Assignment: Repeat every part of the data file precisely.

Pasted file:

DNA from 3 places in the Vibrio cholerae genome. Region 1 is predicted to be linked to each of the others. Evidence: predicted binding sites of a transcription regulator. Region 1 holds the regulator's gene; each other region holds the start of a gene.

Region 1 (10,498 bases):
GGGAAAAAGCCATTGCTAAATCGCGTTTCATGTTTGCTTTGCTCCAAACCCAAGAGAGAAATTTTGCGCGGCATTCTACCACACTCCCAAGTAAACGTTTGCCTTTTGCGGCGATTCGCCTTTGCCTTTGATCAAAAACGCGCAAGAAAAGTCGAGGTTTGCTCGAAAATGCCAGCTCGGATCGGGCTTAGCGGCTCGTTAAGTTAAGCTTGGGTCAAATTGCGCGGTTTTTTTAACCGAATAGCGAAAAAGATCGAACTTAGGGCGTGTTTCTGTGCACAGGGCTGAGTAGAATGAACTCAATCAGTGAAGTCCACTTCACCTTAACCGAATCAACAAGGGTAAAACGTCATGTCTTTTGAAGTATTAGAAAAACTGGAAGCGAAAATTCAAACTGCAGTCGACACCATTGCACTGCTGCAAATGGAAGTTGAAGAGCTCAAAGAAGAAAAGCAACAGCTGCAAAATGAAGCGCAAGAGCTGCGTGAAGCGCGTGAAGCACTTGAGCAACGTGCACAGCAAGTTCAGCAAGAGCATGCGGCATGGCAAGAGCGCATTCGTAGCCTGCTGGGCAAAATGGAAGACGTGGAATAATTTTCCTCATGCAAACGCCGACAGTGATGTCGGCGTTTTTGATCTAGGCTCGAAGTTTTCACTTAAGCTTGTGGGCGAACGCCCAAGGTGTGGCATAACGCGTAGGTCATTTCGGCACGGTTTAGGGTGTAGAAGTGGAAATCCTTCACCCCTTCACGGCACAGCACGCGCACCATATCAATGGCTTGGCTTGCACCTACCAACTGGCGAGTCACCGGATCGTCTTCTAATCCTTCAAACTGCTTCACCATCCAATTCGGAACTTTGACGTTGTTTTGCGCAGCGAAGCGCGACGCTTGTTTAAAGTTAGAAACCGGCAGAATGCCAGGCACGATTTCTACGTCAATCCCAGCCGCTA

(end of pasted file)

DNA from 3 places in the Vibrio cholerae genome. Region 1 is predicted to be linked to each of the others. Evidence: predicted binding sites of a transcription regulator. Region 1 holds the regulator's gene; each other region holds the start of a gene.

Region 1 (10,498 bases):
GGGAAAAAGCCATTGCTAAATCGCGTTTCATGTTTGCTTTGCTCCAAACCCAAGAGAGAAATTTTGCGCGGCATTCTACCACACTCCCAAGTAAACGTTTGCCTTTTGCGGCGATTCGCCTTTGCCTTTGATCAAAAACGCGCAAGAAAAGTCGAGGTTTGCTCGAAAATGCCAGCTCGGATCGGGCTTAGCGGCTCGTTAAGTTAAGCTTGGGTCAAATTGCGCGGTTTTTTTAACCGAATAGCGAAAAAGATCGAACTTAGGGCGTGTTTCTGTGCACAGGGCTGAGTAGAATGAACTCAATCAGTGAAGTCCACTTCACCTTAACCGAATCAACAAGGGTAAAACGTCATGTCTTTTGAAGTATTAGAAAAACTGGAAGCGAAAATTCAAACTGCAGTCGACACCATTGCACTGCTGCAAATGGAAGTTGAAGAGCTCAAAGAAGAAAAGCAACAGCTGCAAAATGAAGCGCAAGAGCTGCGTGAAGCGCGTGAAGCACTTGAGCAACGTGCACAGCAAGTTCAGCAAGAGCATGCGGCATGGCAAGAGCGCATTCGTAGCCTGCTGGGCAAAATGGAAGACGTGGAATAATTTTCCTCATGCAAACGCCGACAGTGATGTCGGCGTTTTTGATCTAGGCTCGAAGTTTTCACTTAAGCTTGTGGGCGAACGCCCAAGGTGTGGCATAACGCGTAGGTCATTTCGGCACGGTTTAGGGTGTAGAAGTGGAAATCCTTCACCCCTTCACGGCACAGCACGCGCACCATATCAATGGCTTGGCTTGCACCTACCAACTGGCGAGTCACCGGATCGTCTTCTAATCCTTCAAACTGCTTCACCATCCAATTCGGAACTTTGACGTTGTTTTGCGCAGCGAAGCGCGACGCTTGTTTAAAGTTAGAAACCGGCAGAATGCCAGGCACGATTTCTACGTCAATCCCAGCCGCTA